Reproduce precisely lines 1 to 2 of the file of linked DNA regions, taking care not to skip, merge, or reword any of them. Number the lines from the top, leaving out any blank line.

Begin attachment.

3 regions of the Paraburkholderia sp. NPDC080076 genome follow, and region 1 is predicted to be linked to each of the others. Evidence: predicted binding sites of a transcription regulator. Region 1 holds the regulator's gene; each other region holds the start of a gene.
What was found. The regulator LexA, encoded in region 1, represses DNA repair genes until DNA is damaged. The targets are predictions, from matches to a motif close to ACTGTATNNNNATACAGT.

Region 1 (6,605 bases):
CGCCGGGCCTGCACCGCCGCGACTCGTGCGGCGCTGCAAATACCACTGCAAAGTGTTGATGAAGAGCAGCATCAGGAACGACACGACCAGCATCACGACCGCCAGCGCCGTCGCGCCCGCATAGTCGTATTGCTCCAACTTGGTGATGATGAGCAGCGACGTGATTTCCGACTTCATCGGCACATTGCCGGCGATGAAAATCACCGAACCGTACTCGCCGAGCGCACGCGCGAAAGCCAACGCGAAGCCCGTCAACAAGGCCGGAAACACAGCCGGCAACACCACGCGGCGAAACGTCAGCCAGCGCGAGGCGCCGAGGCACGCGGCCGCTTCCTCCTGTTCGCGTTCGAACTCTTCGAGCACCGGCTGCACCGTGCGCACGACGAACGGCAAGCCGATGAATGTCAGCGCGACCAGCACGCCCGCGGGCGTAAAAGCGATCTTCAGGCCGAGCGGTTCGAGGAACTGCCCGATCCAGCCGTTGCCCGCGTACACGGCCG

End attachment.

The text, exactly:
3 regions of the Paraburkholderia sp. NPDC080076 genome follow, and region 1 is predicted to be linked to each of the others. Evidence: predicted binding sites of a transcription regulator. Region 1 holds the regulator's gene; each other region holds the start of a gene.
What was found. The regulator LexA, encoded in region 1, represses DNA repair genes until DNA is damaged. The targets are predictions, from matches to a motif close to ACTGTATNNNNATACAGT.